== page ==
Kansas license suspension reforms stumble in Legislature
TOPEKA, Kan. (AP) — Kansas Supreme Court staff stepped in this spring to oppose legislation meant to address issues surrounding drivers license suspensions for unpaid traffic fines, an issue pushed by activists for racial justice and the poor nationwide.
Some measures to address the issue passed and became law. But other efforts to eliminate some fees and to replace some fines with community service stalled after a court official told lawmakers that collecting fewer dollars through reinstatement fees would threaten the courts’ ability to remain open and pay employees. Some advocates think that’s the problem: The court system is overly reliant on impoverished and minority populations for funding.
“The system is formulated to thrive off the backs of poor people,” said Sheila Officer, chairwoman of the Racial Profiling Advisory Board of Wichita. She said states including Washington and California have passed laws ending failure to pay fines as a reason for license suspension.
The issue is part of a larger national conversation in which activists say fines and penalties for not paying them have the effect of criminalizing poverty. The ACLU and other groups are backing lawsuits and other efforts to keep poor people who can’t afford to pay legal fees and fines from facing penalties.
Kansas drivers can lose their license if they fail to pay traffic fines or appear in court. Drivers with a suspended license are charged $100 for each traffic violation to get it reinstated. Advocates for the poor and racial minorities say the system means that those with money can pay fines and avoid license suspensions, while those who can’t afford the fines see their balances grow.
Some Kansas advocates for racial equity backed a bill this year that would have ended those additional $100 payments, saying the reinstatement fees are causing drivers to violate more traffic laws and to be stuck in a debt cycle, unable to legally drive to work, school, or get children to daycare.
Kansas Appleseed, a nonprofit that advocated for the measure, found last year that about 134,000 Kansans had suspended licenses due to unpaid fines and fees.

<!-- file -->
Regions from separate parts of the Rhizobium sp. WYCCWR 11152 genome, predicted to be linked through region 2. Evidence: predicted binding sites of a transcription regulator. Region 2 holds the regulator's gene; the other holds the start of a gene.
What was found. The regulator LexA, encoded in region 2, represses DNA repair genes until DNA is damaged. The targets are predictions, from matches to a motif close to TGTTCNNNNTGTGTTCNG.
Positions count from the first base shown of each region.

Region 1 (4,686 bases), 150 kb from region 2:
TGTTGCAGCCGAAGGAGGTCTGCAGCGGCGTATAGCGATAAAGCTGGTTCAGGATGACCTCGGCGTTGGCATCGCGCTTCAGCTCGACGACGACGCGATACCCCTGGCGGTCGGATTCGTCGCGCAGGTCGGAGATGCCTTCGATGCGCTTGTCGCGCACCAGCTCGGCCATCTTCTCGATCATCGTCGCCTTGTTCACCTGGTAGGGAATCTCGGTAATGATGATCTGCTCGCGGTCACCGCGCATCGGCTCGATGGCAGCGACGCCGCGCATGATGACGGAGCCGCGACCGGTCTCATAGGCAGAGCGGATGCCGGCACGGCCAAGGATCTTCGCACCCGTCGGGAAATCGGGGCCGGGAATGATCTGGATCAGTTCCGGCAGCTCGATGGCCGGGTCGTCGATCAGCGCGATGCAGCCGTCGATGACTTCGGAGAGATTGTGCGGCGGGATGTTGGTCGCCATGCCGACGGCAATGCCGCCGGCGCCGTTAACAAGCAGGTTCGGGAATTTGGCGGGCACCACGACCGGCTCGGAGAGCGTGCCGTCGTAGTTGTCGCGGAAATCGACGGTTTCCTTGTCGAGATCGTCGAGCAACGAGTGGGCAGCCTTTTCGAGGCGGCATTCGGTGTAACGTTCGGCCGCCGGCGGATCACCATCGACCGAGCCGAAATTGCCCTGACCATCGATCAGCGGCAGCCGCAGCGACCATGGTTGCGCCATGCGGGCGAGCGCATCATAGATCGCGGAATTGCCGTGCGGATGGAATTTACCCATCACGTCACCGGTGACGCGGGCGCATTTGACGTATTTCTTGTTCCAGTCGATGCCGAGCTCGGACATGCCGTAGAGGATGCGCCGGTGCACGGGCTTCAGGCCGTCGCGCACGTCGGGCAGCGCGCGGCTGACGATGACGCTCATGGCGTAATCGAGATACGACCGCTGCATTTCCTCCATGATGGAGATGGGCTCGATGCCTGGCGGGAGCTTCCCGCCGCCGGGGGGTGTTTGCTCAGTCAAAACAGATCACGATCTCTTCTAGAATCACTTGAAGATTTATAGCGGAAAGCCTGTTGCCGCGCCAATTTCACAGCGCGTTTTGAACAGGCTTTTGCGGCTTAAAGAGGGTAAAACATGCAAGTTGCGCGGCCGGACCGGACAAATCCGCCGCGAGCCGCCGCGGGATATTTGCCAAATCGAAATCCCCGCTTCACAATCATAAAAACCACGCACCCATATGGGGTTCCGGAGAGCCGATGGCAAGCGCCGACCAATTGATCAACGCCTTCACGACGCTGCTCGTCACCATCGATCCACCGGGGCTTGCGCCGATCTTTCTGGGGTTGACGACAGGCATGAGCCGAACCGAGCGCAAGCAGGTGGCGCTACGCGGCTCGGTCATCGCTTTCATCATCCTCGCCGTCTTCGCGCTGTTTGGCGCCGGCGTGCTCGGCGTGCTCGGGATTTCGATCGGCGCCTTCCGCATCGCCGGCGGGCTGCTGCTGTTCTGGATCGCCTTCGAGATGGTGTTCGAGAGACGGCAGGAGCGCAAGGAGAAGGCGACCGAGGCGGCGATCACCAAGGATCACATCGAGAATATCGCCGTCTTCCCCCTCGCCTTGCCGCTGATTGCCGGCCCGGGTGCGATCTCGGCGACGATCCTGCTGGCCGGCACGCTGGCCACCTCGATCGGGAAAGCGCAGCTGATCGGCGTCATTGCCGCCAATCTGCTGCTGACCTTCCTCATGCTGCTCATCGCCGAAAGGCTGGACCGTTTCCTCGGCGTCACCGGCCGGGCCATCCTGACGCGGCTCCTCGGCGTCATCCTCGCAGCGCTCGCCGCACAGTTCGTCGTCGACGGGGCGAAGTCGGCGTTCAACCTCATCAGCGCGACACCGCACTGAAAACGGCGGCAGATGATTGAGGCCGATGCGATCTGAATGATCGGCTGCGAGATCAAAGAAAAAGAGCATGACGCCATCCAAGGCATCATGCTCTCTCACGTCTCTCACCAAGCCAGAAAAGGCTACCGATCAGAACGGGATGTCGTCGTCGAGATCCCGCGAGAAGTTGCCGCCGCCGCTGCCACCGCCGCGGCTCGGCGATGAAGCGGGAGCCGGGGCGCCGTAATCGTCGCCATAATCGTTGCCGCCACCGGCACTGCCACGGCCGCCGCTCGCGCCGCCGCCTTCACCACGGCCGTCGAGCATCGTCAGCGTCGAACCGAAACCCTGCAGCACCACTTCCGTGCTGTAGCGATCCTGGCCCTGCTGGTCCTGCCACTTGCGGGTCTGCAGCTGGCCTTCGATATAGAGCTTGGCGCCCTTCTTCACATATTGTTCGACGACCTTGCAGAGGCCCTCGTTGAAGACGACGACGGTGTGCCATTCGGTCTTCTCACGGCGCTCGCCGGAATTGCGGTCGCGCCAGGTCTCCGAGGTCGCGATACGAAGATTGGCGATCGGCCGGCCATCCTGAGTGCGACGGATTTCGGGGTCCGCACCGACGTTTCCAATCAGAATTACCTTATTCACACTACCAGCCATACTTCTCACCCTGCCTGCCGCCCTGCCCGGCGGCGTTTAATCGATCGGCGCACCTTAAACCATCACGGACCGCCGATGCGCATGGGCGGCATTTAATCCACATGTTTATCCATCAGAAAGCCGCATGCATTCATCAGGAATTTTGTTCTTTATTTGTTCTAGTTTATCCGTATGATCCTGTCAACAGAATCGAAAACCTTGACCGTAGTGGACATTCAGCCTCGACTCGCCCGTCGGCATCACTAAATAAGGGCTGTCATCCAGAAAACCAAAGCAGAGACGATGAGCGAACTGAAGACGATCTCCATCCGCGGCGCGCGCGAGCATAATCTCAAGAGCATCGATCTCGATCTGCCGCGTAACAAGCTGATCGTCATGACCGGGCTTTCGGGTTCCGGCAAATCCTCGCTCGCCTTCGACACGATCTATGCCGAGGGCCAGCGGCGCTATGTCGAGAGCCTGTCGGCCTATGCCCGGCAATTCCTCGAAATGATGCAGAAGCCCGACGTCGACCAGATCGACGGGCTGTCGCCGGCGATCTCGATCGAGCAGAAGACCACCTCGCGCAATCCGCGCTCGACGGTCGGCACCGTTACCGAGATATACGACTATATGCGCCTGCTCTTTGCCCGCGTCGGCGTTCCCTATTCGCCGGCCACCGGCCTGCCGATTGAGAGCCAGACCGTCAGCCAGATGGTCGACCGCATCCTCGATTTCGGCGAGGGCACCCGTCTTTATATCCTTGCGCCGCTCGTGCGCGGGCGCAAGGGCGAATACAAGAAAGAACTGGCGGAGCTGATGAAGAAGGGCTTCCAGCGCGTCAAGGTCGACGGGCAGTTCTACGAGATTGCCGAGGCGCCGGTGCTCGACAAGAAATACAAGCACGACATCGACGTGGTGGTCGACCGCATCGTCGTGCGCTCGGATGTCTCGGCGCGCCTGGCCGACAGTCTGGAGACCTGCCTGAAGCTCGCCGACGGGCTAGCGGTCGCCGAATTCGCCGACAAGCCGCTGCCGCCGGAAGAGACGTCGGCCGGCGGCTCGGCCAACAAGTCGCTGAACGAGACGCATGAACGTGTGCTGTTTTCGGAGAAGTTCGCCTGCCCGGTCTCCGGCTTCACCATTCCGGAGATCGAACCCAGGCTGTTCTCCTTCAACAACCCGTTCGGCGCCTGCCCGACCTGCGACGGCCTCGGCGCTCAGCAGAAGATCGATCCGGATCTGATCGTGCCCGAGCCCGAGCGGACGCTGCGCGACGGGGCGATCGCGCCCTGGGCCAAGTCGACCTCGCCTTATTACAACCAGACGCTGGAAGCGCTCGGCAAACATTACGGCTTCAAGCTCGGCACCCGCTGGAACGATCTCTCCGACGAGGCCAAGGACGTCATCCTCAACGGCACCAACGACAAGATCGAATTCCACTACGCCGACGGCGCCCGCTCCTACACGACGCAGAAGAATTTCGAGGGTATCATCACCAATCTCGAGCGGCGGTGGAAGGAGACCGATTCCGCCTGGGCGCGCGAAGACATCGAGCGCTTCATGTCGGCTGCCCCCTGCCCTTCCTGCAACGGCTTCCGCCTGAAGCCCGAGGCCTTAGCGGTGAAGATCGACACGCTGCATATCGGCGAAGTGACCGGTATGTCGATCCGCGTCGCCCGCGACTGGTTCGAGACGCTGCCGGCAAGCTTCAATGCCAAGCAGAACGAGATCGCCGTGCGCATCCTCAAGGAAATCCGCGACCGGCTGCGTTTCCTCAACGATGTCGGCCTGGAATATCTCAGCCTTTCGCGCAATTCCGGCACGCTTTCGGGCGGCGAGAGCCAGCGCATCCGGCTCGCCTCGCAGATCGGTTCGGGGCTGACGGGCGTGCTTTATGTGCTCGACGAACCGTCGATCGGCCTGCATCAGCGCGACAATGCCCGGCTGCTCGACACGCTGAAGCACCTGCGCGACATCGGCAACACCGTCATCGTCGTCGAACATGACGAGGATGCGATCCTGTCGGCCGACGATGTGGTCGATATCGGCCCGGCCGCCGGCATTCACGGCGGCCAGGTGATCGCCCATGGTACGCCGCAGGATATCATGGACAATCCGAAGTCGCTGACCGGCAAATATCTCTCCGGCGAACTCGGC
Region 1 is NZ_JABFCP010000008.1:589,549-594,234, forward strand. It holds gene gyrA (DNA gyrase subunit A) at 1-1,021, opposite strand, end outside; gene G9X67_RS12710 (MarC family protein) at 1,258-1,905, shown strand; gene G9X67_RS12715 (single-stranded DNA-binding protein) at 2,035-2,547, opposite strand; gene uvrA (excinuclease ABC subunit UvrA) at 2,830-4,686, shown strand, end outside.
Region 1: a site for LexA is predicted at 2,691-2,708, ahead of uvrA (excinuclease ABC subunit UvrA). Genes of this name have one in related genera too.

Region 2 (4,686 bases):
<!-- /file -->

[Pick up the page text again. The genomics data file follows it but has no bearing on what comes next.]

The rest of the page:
Mike Fonkert, the group’s campaign director, told The Associated Press that there’s not enough evidence that suspending licenses compels people to pay off fines and fees.
“We believe that the only truly legitimate use of those suspensions is to keep dangerous drivers off the road,” Fonkert said.
Personnel costs made up about 91% of the state courts’ budget last fiscal year, according to Lisa Taylor, a spokeswoman for the Kansas Office of Judicial Administration. Shawn Jurgensen, special counsel to Kansas Supreme Court Chief Justice Marla Luckert, told lawmakers in February that the courts estimated that passing the measure to eliminate the compounding fees would have led to a roughly 44% drop in annual revenue beginning in the 2022 fiscal year.
“Until we can successfully get a separate, equal amount of replacement funding, it would jeopardize our ability to pay our employees,” Jurgensen said in an interview.
Jurgensen wouldn’t speak to the issues of hardship advocates say debt-based license suspensions are creating. He said the courts would prefer to be entirely funded by state funds, but that’s ultimately a decision for lawmakers.
The Kansas courts also opposed another measure that would have created a statewide system for people to pay down court fees and fines in monthly installments, or through community service or court-approved classes to avoid long drivers license suspensions. Jurgensen said that the Kansas courts wouldn’t be able to automatically track progress on payment plans until it sets up a new case management system, which he expects to be completed in 2022.
Lawmakers did pass a bill to allow those charged fines and court costs for violating traffic laws to petition courts to waive all or some of the costs. The new law allows the courts to reduce or waive the payments if it determines that drivers or their close family members would face hardship by paying the full costs.
House Judiciary Committee Chair Fred Patton, a Topeka Republican, said his committee heard testimony last year on a bill to end suspensions for failure to pay traffic tickets, but he didn’t put it to a committee vote.
Patton is concerned that ending debt-based license suspensions would mean no punishment for those who violate traffic laws. Still, he said he has discussed the issue with license suspension reform advocates, including conservative, small-government group Americans for Prosperity.
“This is one of those issues where you kind of have both ends of the political spectrum working on it,” Patton said. “If they can come up with something, then I could see it moving forward.”
Andy Tsubasa Field is a corps member for the Associated Press/Report for America Statehouse News Initiative. Report for America is a nonprofit national service program that places journalists in local newsrooms to report on undercovered issues.
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